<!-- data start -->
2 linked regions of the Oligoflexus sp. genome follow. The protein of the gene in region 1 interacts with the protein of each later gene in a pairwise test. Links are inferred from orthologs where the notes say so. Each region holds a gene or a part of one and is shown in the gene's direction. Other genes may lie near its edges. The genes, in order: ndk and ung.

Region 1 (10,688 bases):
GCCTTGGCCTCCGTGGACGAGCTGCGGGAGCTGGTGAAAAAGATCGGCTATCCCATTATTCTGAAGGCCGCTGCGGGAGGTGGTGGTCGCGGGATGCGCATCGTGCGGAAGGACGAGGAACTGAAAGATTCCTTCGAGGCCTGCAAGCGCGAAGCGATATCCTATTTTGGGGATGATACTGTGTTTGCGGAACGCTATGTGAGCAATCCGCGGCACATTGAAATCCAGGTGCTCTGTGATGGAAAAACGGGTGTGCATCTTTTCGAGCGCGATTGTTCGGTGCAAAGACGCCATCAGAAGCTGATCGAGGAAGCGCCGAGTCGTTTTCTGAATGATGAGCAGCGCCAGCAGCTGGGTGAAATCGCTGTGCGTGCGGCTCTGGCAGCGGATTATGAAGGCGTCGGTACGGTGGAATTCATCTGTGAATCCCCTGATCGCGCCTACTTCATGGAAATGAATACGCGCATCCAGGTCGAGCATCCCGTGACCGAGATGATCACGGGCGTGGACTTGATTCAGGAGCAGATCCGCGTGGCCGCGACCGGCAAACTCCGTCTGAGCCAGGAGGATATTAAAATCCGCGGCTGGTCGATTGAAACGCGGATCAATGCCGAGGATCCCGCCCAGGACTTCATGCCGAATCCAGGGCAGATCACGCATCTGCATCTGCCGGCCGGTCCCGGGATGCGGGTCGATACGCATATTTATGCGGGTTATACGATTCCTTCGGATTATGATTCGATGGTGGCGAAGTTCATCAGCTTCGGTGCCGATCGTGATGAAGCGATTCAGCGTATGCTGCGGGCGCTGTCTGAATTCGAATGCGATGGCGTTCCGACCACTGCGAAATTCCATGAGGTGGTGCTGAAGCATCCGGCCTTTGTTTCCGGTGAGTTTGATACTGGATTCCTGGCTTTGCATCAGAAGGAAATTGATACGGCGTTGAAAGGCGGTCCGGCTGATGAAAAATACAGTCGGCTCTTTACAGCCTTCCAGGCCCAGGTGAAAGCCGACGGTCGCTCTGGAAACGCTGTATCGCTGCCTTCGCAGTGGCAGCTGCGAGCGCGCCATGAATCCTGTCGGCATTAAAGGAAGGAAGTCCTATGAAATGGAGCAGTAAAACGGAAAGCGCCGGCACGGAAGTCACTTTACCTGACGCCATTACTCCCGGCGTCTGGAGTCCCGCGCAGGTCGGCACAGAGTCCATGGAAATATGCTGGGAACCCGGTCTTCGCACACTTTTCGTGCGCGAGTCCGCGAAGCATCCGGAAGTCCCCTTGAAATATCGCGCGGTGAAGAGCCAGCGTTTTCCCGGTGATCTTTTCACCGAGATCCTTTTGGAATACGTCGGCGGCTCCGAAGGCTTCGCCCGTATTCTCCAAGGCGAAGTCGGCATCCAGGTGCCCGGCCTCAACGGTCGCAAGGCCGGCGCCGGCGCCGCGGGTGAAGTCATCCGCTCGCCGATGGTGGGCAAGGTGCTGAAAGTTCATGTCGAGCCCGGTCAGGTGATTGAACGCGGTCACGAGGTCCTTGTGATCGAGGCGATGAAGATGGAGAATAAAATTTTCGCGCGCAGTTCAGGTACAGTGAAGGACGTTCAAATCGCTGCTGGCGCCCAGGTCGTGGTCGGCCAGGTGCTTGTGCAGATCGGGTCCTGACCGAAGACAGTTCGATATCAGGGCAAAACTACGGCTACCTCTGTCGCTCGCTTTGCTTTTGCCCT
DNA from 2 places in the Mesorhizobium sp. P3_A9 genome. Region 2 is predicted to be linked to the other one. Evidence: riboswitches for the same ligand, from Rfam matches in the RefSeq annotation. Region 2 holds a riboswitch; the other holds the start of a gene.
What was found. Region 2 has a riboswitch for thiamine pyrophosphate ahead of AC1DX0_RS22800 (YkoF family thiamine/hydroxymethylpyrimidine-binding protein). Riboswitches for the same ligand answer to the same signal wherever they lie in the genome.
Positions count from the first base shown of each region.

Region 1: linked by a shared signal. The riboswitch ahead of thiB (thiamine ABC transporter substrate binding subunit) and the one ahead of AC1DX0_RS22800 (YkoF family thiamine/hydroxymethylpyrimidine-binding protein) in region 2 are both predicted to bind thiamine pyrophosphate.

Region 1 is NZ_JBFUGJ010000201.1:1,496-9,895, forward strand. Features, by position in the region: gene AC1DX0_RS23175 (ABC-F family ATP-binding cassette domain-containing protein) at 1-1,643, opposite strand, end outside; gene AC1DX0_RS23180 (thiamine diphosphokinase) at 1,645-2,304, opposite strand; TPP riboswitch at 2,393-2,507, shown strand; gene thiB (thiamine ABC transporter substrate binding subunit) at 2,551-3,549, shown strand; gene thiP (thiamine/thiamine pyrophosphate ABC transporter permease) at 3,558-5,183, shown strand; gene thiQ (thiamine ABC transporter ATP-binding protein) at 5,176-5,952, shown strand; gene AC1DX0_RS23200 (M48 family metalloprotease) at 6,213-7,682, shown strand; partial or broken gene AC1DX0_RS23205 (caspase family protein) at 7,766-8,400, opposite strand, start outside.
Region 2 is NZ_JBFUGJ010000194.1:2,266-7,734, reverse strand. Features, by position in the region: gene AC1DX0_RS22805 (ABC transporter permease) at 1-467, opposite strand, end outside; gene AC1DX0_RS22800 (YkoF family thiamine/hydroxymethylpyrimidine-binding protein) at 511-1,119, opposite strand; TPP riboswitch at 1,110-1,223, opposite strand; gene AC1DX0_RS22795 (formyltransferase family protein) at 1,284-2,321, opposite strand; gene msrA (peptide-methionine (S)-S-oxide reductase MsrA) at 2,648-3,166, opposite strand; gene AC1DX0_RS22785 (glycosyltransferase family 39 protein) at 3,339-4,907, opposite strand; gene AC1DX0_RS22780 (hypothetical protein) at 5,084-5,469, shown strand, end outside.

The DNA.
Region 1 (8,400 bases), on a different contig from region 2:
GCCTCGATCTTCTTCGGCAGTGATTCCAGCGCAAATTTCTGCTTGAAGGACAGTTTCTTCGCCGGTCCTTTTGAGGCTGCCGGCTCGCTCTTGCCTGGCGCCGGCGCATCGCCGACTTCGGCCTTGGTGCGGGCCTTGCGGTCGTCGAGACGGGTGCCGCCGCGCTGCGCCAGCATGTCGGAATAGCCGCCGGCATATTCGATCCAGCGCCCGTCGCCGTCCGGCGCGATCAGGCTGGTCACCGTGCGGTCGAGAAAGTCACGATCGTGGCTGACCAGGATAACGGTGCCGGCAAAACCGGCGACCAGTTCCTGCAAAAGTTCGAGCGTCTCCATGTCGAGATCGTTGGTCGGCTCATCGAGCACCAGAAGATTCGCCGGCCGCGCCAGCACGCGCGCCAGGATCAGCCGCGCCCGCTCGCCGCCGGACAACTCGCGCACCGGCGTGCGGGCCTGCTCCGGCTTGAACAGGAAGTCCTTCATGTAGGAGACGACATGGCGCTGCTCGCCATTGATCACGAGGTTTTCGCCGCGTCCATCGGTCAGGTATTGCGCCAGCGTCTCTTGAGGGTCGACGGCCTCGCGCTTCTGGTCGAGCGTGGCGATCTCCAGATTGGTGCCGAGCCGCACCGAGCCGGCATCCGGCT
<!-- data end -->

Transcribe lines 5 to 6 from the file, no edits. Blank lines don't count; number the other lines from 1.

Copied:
What was found. Region 2 has a riboswitch for thiamine pyrophosphate ahead of AC1DX0_RS22800 (YkoF family thiamine/hydroxymethylpyrimidine-binding protein). Riboswitches for the same ligand answer to the same signal wherever they lie in the genome.
Positions count from the first base shown of each region.